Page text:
Cricket goes into bat for voice referendum 'yes' vote

·2-min read
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Cricket Australia has become the latest sport governing body to publicly back a 'yes' vote in the Indigenous voice referendum.

The organisation's chair Mike Baird announced the news on behalf of its board on Monday afternoon.

"The Cricket Australia board is proud of cricket's powerful and unique history with First Nations people and in keeping with our continuing contribution to reconciliation, supports the recognition of Aboriginal and Torres Strait Islander peoples in the Australian constitution through the voice," Mr Baird said in a statement.

"We encourage respectful and inclusive conversations across cricket to support our staff, players, volunteers and officials' ongoing journey of education on First Nations histories and cultures and the proposal to formalise a lasting and appropriate voice for First Nations people through the referendum."

Cricket Australia's announcement joins other sporting organisations including the NRL, AFL, Tennis Australia, Football Australia, Rugby Australia and the Australian Olympic Committee to publicly support the voice proposal.

The move has been celebrated by Yes campaign alliance director Dean Parkin.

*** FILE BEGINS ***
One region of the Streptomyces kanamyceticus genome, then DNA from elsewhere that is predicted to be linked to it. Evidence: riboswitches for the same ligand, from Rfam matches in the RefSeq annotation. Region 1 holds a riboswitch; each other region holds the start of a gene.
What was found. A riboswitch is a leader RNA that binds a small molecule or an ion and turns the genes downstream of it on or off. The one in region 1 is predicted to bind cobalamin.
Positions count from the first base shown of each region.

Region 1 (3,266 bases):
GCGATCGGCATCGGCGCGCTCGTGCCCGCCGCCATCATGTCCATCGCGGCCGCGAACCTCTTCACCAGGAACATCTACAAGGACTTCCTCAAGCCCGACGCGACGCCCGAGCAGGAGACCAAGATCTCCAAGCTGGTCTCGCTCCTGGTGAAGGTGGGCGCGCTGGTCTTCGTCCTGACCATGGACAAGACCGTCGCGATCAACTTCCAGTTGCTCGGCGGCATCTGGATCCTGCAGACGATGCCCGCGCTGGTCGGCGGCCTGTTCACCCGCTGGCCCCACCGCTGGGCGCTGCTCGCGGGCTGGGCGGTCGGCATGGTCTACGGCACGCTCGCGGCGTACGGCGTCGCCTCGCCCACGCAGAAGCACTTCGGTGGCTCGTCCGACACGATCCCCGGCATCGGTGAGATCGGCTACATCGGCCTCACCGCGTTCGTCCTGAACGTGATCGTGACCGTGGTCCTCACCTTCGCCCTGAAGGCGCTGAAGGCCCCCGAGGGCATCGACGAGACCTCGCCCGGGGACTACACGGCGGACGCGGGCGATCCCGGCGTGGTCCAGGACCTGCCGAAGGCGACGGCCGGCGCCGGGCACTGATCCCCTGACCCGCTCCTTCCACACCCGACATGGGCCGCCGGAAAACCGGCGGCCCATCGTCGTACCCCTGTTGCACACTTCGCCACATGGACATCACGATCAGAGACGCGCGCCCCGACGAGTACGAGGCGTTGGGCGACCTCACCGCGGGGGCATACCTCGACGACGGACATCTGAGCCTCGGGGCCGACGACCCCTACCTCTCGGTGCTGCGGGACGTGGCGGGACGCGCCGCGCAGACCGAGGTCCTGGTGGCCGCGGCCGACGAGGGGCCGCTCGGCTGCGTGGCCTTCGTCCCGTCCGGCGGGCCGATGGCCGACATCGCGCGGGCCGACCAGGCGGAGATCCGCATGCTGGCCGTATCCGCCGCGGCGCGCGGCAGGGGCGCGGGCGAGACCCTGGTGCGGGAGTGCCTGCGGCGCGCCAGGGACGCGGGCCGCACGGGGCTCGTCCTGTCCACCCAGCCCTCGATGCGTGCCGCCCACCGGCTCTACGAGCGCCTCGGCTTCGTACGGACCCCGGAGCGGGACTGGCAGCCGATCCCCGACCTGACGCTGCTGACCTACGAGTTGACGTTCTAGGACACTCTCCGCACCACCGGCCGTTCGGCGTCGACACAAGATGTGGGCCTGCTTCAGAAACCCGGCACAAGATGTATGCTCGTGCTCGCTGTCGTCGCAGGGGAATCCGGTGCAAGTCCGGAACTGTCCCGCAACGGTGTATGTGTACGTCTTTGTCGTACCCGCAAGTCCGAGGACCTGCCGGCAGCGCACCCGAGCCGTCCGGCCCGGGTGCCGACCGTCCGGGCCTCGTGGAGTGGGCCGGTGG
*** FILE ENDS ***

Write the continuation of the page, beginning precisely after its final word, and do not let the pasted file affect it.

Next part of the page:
"Yes 23 raises its bat to the board of Cricket Australia for its considered decision to support a voice to parliament," Mr Parkin said on Monday.

"Cricket brings Australians from all walks of life together and to have the national governing body on board is further demonstration of the ever-growing support for the Yes movement."

Cricket Australia consulted their Indigenous advisory council and Indigenous players such as Ashleigh Gardner and Scott Boland on the matter.

The organisation has previously come under fire for scheduling an international game on January 26 for the second straight year.

Muruwari woman Gardner, the second Indigenous woman to play Test cricket for Australia, raised concerns with the fixturing and said the day the First Fleet arrived in Australia in 1788 was a "day of hurt and a day of mourning" for Indigenous Australians.

"Unfortunately this year the Australian women's cricket team has been scheduled to play a game on the 26th of Jan which certainly doesn't sit well with me as an individual but also all the people I'm representing," she tweeted.

As part of the decision to play in Hobart on January 26, the Australian team will perform a smoking ceremony before the match and embark on a walk around kunanyi/Mount Wellington to learn about the local community.